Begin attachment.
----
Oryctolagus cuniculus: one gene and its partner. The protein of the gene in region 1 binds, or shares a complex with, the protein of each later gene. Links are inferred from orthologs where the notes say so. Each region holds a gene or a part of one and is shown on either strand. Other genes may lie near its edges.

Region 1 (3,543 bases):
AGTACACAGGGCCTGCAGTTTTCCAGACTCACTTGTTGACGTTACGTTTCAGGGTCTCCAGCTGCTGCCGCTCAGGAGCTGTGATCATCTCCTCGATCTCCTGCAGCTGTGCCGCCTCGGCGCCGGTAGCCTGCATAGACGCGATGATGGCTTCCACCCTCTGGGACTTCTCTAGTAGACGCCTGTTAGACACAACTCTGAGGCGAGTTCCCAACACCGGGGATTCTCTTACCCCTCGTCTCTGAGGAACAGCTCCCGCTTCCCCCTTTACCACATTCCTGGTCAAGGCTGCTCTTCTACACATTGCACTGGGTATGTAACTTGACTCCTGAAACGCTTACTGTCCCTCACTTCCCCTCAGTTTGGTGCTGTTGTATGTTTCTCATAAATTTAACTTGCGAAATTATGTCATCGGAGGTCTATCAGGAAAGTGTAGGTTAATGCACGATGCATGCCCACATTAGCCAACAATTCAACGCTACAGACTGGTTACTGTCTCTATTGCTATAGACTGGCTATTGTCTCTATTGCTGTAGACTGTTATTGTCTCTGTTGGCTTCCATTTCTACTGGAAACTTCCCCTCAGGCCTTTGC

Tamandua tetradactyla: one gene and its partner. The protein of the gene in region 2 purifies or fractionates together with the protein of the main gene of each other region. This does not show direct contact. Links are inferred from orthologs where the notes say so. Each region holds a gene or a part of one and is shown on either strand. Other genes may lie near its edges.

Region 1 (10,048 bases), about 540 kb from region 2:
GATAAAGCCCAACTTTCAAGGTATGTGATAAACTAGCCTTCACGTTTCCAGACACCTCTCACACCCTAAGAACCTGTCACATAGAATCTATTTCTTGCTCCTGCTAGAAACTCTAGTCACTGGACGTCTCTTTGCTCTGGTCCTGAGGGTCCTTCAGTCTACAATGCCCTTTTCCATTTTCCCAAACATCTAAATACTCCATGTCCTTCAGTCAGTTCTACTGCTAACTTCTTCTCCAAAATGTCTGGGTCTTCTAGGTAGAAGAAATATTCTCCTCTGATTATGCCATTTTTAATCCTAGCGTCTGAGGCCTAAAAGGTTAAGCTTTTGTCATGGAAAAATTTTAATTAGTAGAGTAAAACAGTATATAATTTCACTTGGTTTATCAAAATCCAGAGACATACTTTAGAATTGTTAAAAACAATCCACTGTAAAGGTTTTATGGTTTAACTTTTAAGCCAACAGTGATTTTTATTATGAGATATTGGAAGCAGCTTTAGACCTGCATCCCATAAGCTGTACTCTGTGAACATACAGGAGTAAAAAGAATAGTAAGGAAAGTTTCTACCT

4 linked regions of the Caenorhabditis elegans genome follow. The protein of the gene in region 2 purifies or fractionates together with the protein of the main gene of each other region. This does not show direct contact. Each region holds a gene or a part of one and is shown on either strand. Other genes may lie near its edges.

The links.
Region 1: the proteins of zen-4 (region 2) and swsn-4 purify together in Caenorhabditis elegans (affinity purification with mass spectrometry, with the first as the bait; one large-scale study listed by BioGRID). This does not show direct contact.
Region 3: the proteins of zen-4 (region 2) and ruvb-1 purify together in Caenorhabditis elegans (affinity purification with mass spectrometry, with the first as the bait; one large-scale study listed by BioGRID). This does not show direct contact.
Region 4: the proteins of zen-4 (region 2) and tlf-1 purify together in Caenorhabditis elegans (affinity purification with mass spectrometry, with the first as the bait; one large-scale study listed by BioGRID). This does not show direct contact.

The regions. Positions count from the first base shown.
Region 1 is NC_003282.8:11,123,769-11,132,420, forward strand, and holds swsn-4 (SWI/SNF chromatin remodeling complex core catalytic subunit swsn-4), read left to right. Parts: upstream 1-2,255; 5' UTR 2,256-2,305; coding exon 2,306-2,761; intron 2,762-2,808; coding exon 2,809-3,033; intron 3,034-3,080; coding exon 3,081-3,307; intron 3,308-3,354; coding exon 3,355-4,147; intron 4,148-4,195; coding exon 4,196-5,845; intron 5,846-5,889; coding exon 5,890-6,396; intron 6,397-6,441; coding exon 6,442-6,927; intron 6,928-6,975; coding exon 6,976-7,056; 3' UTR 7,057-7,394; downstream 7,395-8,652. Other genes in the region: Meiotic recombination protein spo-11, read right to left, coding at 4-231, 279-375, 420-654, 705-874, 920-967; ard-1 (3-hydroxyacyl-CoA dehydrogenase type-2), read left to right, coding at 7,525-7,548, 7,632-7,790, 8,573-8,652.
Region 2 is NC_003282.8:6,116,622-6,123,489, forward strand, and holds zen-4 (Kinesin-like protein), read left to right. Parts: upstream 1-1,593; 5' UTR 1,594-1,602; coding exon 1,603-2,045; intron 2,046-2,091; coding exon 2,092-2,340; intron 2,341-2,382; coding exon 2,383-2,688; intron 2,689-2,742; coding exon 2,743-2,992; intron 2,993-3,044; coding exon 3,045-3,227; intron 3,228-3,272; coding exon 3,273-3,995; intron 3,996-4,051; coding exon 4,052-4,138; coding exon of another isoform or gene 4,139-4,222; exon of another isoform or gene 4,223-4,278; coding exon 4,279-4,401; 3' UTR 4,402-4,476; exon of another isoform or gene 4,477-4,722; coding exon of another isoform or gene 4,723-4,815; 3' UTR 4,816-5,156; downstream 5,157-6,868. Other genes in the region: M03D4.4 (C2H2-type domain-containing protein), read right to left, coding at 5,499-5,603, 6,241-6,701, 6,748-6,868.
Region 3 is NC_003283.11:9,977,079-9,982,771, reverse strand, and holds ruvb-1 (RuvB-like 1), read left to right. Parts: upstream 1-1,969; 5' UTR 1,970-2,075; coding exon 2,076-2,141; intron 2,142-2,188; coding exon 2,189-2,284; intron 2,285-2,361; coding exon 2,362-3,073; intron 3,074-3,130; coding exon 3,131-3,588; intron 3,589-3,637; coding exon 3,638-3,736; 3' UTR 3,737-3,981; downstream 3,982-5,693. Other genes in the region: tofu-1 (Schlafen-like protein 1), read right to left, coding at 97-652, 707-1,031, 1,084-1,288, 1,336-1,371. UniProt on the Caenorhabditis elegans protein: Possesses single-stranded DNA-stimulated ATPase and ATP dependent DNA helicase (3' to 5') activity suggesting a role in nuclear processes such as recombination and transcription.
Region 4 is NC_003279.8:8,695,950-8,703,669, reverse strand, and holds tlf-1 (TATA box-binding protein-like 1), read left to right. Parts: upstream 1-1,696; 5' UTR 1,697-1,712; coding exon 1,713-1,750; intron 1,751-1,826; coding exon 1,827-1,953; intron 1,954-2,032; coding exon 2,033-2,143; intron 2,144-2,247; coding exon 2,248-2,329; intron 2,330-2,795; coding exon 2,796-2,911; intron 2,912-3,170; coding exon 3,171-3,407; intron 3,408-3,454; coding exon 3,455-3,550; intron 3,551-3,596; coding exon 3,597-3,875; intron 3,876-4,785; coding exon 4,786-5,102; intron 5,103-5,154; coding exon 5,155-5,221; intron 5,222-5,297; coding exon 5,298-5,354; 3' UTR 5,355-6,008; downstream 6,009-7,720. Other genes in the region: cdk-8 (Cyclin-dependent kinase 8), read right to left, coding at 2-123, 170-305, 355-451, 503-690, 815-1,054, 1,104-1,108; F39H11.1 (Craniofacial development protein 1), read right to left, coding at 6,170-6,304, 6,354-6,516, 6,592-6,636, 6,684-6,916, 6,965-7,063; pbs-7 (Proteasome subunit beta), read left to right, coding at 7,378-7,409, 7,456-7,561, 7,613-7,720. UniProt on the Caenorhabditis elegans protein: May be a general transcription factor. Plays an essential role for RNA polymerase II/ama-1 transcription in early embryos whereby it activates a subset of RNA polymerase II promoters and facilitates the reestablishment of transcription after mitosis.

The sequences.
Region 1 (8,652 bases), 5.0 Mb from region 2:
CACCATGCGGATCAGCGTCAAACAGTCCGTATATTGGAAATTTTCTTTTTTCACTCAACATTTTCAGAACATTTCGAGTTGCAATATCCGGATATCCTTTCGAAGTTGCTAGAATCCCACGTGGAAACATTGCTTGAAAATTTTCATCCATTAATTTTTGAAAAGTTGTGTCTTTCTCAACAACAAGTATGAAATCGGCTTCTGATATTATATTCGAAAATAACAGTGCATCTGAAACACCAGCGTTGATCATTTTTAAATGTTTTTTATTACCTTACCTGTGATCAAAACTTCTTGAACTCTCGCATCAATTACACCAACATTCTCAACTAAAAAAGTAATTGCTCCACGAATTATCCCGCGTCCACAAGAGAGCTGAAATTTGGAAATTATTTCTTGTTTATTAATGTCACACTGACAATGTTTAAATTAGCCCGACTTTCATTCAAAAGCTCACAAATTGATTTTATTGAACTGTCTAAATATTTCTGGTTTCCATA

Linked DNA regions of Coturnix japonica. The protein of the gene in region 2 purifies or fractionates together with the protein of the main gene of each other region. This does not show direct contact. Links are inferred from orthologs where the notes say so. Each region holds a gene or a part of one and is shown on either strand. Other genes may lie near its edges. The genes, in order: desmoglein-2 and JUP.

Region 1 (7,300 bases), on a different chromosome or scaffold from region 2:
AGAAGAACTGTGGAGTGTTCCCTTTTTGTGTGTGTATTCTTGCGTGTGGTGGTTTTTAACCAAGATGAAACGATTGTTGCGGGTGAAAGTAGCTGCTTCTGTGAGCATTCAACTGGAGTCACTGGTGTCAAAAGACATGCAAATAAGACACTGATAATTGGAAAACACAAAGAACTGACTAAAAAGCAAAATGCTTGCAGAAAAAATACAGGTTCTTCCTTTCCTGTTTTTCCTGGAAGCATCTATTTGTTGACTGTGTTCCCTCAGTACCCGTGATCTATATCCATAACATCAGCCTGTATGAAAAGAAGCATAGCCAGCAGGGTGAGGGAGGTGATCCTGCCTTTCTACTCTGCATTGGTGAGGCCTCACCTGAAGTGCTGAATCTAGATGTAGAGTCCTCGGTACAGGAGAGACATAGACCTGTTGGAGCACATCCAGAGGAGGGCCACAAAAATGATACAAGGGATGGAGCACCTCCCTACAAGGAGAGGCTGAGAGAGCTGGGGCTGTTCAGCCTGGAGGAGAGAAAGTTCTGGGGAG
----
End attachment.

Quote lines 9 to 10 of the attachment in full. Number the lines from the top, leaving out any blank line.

Region 1: the proteins of zen-4 (region 2) and swsn-4 purify together in Caenorhabditis elegans (affinity purification with mass spectrometry, with the first as the bait; one large-scale study listed by BioGRID). This does not show direct contact.
Region 3: the proteins of zen-4 (region 2) and ruvb-1 purify together in Caenorhabditis elegans (affinity purification with mass spectrometry, with the first as the bait; one large-scale study listed by BioGRID). This does not show direct contact.